The Doc Ayomide Podcast

Communication, coffee and choices


Here’s what we’ll be talking about today:

🔊 So I might be starting a podcast
🗣 Speaking of communication…
☕️ I’m so late to discovering AeroPress!
📚 One of the best things I read this week…

🔊So I might be starting a podcast

So I’ve been thinking about podcasting for a while, but not sure if I should really get into it. I know I have quite a lot to say, but I also wasn’t sure I had enough. But then, a couple of things happened. I saw someone suggest on Twitter that they were considering making a paid podcast based on audio versions of their essays, and I thought, “Wait, I could do that.”

Then it occurred to me that at least two of my favourite podcasts are precisely that format: reading out their work. But then I also realised I could even go a step further. I often have a lot of thoughts that don’t make it into my essays, either because I don’t want to make it longer or because I feel it would be too much of a detour from the main idea. But the cool thing about speech is that’s precisely how it works: we don’t talk in straight lines. So I could not just read my essays out loud, but go a step further and talk about ideas that didn’t make it in, thoughts I’m having, and even just talk about the essay itself.

Would you be interested?

🗣 Speaking of communication…

All communication is a dance between precision and power. Or, to put it more technically, between objectivity and subjectivity. But I would argue that the more important an idea the more we should prioritise power over precision. Basically, aim to be only as precise as necessary to convey your point, but as powerful as possible.

Two reasons for this:

1. Precision comes at the expense of power. This is true whether we realise it or not. And it’s true, not because of your idea, but because of human nature, which makes us more responsive to ideas powerfully communicated. Human nature also means that weakly communicated ideas either don’t catch our attention—or if they do, don’t hold it.

2. Precision preaches to the choir. Being precise matters more for those who already buy into your ideas, or are at least interested in them—they’re asking questions and wanting to understand, or you’re wanting them to more clearly grasp the fine details and small print. But the further people are from engaging with your ideas, the broader your strokes had better be.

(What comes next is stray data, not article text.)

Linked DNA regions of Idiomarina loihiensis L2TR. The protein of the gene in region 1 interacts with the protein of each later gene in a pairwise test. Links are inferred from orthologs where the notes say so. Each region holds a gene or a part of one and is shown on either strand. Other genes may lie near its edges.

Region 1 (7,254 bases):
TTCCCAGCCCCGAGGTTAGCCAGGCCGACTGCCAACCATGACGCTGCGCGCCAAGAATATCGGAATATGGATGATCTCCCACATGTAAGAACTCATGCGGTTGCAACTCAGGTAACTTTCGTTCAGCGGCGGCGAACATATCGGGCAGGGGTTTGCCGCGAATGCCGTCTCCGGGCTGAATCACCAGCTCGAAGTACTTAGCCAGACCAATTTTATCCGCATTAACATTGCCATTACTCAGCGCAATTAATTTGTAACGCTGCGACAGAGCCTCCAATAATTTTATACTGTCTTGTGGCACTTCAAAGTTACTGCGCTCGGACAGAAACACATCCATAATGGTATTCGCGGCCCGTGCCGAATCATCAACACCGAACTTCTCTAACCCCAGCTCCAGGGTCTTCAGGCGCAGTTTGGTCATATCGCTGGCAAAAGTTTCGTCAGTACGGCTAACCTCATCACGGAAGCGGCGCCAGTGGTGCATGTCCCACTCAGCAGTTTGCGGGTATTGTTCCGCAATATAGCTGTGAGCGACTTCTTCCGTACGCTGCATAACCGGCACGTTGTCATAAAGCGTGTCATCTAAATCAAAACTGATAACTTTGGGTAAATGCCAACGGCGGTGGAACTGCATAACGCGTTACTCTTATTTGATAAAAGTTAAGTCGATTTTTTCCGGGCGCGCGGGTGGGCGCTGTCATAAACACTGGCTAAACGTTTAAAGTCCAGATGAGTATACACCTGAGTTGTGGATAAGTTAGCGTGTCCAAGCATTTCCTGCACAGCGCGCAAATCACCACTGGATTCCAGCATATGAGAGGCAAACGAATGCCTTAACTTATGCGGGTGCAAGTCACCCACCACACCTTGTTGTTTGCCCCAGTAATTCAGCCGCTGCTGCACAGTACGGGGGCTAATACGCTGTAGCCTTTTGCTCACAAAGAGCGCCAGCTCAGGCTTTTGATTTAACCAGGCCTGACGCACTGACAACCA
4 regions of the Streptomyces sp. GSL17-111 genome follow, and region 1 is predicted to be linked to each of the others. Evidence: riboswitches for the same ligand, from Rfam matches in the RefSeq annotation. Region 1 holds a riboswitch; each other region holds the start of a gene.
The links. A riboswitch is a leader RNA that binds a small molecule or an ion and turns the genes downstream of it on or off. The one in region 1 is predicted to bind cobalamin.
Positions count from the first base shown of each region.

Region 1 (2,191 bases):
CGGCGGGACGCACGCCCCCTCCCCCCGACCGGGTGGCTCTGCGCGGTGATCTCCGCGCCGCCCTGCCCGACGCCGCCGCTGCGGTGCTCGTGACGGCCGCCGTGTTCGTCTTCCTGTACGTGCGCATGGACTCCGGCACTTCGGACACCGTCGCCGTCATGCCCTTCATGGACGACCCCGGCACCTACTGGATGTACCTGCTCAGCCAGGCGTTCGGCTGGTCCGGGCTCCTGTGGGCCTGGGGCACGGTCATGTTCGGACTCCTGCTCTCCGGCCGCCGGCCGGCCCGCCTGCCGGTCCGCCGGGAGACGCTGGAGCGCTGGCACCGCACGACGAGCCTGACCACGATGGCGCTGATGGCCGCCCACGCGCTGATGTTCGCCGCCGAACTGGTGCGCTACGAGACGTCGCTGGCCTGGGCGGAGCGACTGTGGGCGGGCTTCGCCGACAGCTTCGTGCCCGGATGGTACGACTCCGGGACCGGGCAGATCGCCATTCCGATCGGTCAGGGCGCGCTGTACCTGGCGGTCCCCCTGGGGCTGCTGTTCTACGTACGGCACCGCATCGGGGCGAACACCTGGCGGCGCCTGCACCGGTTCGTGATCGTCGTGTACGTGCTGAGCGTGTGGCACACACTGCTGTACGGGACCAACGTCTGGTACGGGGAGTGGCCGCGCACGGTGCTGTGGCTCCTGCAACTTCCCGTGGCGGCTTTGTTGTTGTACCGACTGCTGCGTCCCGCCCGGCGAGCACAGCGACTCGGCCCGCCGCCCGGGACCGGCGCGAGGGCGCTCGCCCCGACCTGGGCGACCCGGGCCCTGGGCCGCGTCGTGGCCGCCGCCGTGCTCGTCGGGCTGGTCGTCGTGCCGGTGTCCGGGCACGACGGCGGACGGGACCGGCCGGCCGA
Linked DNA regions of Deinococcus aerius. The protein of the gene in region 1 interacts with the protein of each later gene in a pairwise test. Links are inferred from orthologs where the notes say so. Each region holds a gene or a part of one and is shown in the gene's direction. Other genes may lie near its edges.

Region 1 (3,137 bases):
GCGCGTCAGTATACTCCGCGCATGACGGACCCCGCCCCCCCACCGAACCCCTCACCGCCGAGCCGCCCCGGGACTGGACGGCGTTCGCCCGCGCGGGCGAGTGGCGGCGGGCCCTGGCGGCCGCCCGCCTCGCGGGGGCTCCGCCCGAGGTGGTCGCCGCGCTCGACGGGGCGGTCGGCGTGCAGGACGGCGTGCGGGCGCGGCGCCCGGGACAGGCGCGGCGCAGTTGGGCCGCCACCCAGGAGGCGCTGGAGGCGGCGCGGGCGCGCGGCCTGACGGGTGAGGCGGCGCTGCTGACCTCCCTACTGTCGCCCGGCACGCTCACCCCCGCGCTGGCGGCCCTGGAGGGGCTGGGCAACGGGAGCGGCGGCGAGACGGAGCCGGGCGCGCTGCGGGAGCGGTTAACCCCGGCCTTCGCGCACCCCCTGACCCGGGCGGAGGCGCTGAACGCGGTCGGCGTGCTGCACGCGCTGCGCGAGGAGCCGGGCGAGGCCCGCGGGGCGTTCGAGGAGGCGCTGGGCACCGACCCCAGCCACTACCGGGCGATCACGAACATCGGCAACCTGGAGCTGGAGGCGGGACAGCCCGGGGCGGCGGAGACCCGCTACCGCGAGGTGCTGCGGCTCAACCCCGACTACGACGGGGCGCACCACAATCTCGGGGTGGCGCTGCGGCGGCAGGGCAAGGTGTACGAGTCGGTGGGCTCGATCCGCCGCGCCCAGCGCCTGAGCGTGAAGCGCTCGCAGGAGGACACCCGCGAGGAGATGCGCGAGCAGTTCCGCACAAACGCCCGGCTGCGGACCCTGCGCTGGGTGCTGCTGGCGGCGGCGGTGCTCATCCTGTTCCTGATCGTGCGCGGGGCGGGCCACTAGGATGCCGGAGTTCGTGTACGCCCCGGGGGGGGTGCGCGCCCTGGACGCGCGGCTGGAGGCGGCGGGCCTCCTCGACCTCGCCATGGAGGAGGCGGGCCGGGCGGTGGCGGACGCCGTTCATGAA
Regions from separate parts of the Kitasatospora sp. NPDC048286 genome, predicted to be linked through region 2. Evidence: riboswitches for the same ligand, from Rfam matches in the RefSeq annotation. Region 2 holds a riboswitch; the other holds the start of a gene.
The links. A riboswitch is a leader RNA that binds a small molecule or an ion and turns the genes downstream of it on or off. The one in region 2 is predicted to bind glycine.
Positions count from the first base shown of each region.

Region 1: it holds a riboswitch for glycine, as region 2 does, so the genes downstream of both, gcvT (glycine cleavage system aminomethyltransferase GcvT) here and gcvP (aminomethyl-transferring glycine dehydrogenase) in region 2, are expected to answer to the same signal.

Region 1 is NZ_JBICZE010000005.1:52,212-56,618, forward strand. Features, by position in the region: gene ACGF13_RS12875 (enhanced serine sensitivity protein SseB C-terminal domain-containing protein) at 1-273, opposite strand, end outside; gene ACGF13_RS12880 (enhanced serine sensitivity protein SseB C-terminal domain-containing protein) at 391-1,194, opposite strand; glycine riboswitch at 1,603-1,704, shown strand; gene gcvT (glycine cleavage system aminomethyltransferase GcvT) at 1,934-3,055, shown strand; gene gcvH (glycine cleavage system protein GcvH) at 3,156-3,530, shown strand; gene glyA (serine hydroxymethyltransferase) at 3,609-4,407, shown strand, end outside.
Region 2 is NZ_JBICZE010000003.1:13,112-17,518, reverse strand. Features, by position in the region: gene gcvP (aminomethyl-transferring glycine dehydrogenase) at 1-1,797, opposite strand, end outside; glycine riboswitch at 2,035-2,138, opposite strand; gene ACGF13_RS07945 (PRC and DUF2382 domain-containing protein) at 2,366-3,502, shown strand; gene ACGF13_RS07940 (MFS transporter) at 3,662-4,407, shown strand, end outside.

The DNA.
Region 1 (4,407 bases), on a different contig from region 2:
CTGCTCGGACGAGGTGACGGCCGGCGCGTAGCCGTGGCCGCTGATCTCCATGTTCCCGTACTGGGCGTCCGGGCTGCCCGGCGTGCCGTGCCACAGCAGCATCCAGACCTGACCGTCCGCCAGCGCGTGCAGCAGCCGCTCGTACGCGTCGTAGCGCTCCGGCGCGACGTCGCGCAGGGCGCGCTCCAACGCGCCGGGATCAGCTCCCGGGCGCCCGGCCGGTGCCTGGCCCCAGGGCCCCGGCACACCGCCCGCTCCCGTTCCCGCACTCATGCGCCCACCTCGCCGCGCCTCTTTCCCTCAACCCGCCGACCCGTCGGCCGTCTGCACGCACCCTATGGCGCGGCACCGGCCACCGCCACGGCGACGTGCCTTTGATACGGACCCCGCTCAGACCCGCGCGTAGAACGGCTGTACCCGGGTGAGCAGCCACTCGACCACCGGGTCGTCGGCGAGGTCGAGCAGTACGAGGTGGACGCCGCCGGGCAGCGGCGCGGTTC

Given this dance, therefore, I think the ideal for any communicator would be to understand their ideas with precision but express them with power.

The danger, of course is to confuse internal with external, and to either focus on expressing ideas as precisely as you understands them (losing not only your audience, but perhaps even some of the choir), or to be content with expressing ideas powerfully, despite not clearly understanding them (with the risk that you end up communicating the wrong idea).

Not an easy balance.

☕️ I’m so late to discovering AeroPress!

Don’t judge.

Here’s the thing: I knew of the AeroPress—it’s hard not to if you’re into coffee—but somehow never actually read up on it. I think I just assumed it was some costly fancy thing, because I’ve only ever heard of it in relation to hipster lifestyle (you know, artisanal coffee and soy and all that). But this week, I saw the name again somewhere, and thought I’d actually look it up on Amazon, and imagine my shock to find it was only slightly above the price of my cheap French Press/cafetière, but it makes better coffee, with NONE of the stress!

I ordered it immediately, and well, let’s just say I’ve been drinking a LOT more coffee.

Here’s mine.

Honestly this thing is a revelation. No fuss making coffee, absolutely no grounds (like you always get using a cafetière), more control over how you make the coffee, and SUPER easy to clean!!! But my best thing, other than how much more tasty my coffee is, is emptying the grounds: it’s genuinely a delight, and you have to see it to believe it, so click below to see a short video I made of that:

So satisfying.

📚 One of the best things I read this week…

…was from a great essay by Morgan Housel.

[T]there are three distinct sides of risk:

  • The odds you will get hit.

  • The average consequences of getting hit.

  • The tail-end consequences of getting hit.

The first two are easy to grasp. It’s the third that’s hardest to learn, and can often only be learned through experience.

Thinking about it, and in light of some other stuff I was thinking about, inspired me to post this on Twitter:

Seriously, go read Housel’s entire essay—it’s evocative and brilliant, and worth thinking about how it applies to you.

Yours by choice,
Doc Ayomide